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Zimbabwe, April 2015: Minister of Public Service, Labour and Social Welfare meets beneficiaries of cash transfers

© UNICEF 2015/Richard Nyamanhindi
Under the programme, labour constrained households receive a bi-monthly cash transfer of US$50. This small fee has been transformational.

Mary Taruvinga struggled to make ends meet when her husband died in 2010. Without warning, she was faced with the daunting responsibility of providing for four children, without any external support.

She was not alone.

In her village, others such as Mbuya Matajwa Mwanza, had struggled for a decade, after assuming the responsibility of her two grandchildren following the death of their parents due to HIV/AIDS. Mbuya Mwanza had to take care of Mike, age 16 and Chipo 11.

She was forced to work on other people’s land in order to earn meagre money for medicines and other basic necessities. It was never enough.

A few years later, much has changed. Their lives have taken a turn and they are happy to share their stories with the Minister of Public Service, Labour and Social Welfare who is also the Senator for Mashonaland West Province, Honourable Prisca Mupfumira.

During a recent visit to Murombedzi District, about 120 km northwest of Harare, Hon. Mupfumira saw the impact of the Harmonized Social Cash Transfers (HSCT) programme in rural Zimbabwe.

Mbuya Matajwa Mwanza told Honourable Mupfumira who was accompanied by the UNICEF Representative in Zimbabwe, Mr. Reza Hossaini how enrolling in the programme had, quite literally, changed her family’s life.

“I had nothing. Now I eat better and I am able to buy seed and fertilizer for a small plot of land where I grow maize and groundnuts. One of my grandchildren, Chipo is now back in school and I can even pay school fees for her,” she said.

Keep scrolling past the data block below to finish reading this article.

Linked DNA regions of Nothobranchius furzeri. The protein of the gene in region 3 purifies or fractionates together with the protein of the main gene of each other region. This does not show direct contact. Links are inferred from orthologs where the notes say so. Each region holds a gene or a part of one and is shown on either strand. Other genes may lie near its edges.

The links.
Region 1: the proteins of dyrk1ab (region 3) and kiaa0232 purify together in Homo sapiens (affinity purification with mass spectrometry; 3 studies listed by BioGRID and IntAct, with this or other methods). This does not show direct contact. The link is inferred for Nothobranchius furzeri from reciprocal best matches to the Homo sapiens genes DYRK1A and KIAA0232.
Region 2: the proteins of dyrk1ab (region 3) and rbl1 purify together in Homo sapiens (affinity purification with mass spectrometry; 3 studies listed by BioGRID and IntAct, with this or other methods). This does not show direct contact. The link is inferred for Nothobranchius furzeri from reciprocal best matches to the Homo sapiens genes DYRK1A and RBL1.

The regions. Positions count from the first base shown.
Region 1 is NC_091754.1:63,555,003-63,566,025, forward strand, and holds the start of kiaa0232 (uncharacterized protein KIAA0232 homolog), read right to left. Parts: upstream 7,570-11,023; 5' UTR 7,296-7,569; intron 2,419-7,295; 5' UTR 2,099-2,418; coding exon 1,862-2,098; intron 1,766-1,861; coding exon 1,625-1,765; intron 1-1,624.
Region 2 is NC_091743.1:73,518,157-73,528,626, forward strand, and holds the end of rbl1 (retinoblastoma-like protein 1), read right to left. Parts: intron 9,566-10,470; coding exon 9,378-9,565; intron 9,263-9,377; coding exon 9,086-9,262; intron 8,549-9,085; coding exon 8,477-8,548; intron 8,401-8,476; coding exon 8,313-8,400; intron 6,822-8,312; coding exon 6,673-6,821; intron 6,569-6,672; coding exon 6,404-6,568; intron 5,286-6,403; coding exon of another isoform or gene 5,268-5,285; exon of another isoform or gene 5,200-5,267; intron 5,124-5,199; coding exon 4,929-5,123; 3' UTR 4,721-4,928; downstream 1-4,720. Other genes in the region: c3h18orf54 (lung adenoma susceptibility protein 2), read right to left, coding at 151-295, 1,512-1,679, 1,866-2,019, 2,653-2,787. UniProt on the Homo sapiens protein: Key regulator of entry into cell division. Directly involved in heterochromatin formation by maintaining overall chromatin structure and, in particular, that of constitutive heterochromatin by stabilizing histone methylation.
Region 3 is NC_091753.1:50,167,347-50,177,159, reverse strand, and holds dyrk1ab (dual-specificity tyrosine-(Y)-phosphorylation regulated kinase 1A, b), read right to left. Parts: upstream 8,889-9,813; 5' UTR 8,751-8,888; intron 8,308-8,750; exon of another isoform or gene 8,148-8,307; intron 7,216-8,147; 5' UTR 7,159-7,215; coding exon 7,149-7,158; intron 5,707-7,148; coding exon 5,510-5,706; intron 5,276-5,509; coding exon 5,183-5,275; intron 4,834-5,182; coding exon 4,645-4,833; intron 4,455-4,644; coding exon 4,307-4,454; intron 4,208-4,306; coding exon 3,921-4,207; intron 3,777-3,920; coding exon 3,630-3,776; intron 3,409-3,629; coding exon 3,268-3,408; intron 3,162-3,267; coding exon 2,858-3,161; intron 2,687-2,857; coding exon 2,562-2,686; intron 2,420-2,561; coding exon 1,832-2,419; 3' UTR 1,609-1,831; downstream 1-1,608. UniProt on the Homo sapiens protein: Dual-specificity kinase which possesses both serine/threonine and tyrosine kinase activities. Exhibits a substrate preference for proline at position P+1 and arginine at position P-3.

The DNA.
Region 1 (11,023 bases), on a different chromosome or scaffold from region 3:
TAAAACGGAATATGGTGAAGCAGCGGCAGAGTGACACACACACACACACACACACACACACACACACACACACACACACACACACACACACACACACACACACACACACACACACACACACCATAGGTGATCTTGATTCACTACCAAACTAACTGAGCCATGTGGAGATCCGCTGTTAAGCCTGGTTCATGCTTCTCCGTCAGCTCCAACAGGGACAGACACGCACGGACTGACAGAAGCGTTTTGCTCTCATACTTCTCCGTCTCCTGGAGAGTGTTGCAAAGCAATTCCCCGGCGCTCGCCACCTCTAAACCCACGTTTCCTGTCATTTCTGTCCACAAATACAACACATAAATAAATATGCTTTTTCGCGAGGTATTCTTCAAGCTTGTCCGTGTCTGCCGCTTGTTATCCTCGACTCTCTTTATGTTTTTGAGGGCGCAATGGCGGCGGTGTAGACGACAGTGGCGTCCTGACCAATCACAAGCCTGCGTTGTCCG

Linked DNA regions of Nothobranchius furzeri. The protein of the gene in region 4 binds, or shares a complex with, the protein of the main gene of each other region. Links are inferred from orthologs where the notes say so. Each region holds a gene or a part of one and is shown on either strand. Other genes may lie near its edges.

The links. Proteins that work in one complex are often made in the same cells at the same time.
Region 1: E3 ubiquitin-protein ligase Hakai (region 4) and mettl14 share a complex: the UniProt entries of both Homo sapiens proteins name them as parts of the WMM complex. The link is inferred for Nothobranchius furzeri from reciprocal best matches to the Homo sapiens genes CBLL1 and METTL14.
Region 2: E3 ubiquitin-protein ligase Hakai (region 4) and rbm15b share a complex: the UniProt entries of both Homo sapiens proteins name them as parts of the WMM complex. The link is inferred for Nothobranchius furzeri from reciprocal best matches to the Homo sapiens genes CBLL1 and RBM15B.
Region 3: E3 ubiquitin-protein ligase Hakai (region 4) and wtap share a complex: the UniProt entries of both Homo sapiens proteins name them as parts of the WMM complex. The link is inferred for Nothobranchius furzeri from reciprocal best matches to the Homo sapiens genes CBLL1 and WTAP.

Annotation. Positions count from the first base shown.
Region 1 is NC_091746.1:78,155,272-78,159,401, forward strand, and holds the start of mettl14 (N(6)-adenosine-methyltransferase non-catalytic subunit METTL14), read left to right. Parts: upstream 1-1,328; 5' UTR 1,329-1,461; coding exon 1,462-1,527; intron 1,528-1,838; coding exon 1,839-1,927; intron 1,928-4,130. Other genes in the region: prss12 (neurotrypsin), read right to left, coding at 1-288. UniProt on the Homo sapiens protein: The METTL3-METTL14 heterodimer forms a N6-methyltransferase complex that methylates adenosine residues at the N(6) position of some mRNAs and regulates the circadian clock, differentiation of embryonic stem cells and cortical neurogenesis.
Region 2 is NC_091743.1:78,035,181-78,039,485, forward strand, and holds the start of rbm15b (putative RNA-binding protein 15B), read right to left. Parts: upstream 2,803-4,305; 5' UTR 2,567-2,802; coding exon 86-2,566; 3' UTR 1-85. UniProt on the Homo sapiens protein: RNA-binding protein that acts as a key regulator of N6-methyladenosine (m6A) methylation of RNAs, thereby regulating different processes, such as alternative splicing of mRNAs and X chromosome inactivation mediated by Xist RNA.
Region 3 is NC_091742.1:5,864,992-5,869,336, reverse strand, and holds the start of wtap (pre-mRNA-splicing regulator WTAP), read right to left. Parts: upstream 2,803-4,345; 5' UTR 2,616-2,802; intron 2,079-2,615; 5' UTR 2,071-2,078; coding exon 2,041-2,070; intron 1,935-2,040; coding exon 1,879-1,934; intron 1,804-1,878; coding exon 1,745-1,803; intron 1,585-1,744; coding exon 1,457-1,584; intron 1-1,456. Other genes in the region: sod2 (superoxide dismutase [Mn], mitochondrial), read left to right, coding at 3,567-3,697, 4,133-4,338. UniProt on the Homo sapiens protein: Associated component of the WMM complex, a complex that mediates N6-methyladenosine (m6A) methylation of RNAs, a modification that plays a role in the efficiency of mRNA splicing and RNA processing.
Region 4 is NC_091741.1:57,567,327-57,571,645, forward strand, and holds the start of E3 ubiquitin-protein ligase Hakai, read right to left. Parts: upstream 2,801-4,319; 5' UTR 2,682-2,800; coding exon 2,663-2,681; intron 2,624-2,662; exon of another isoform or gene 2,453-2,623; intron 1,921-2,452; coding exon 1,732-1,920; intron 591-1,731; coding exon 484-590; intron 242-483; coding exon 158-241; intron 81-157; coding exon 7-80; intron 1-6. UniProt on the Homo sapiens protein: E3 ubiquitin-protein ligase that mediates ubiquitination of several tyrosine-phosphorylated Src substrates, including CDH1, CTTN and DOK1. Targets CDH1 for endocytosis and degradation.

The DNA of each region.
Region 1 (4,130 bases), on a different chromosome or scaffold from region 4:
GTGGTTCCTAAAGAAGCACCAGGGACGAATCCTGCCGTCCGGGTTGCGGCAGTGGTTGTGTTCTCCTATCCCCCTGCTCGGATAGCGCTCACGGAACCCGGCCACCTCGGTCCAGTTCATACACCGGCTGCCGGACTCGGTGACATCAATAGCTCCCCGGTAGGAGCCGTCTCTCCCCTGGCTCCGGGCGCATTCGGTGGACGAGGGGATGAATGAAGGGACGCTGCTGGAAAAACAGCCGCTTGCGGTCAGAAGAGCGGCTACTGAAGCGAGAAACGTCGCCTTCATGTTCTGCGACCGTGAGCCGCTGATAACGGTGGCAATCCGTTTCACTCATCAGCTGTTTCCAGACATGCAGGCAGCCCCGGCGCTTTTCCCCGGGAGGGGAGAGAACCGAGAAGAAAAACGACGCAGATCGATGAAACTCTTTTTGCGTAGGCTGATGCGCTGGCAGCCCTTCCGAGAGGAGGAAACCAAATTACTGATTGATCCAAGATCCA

Mbuya Mwanza has also used the small bi-monthly allowance to buy groceries, uniforms and stationery for Chipo and medicine for her leg. She says the extra cash means she no longer has to ask Mike to work on other families’ land and can devote more of their time to farming their own land.

Under the programme, labour constrained households receive a bi-monthly cash transfer of US$50. This small fee has been transformational.

“The small cash grants are making a substantial difference in the lives of poor female-headed households,” said Hon Mupfumira.

“Thanks to the Harmonised Social Cash Transfer programme, families are able to invest in children and adolescent’s development. People are employing one another. They are empowering one another,” said the Minister.

The Minister said the cash transfer scheme has been introduced to improve the vulnerable people’s lives adding it will be sad to find that some people are not putting it to good use. However, the Minister said she was happy that some beneficiaries have used the money for businesses and are now having more than one meal per day.

The Harmonised Social Cash Transfer programme seeks to ease the harsh impact of poverty, reduce malnutrition and improve school enrolment by delivering regular and reliable cash transfers to very poor households that are also labour constrained. The programme is currently reaching 55,509 extremely poor and labour-constrained households who have 154,008 children.

The Harmonised Social Cash Transfer programme was introduced under the second phase of the National Action Plan for Orphans and Vulnerable Children (NAP II) implemented by the government of Zimbabwe through the Ministry of Public Service, Labour and Social Welfare with financial and technical support from UNICEF. Funding for NAP II is provided through the Child Protection Fund supported by a pool of donors.

The first transfer was provided in February 2012. The programme aims to enable beneficiary households to increase their consumption to a level above the food poverty line, to reduce the number of ultra-poor households and to help beneficiaries avoid risky coping strategies such as child labour and early marriage.

 

 
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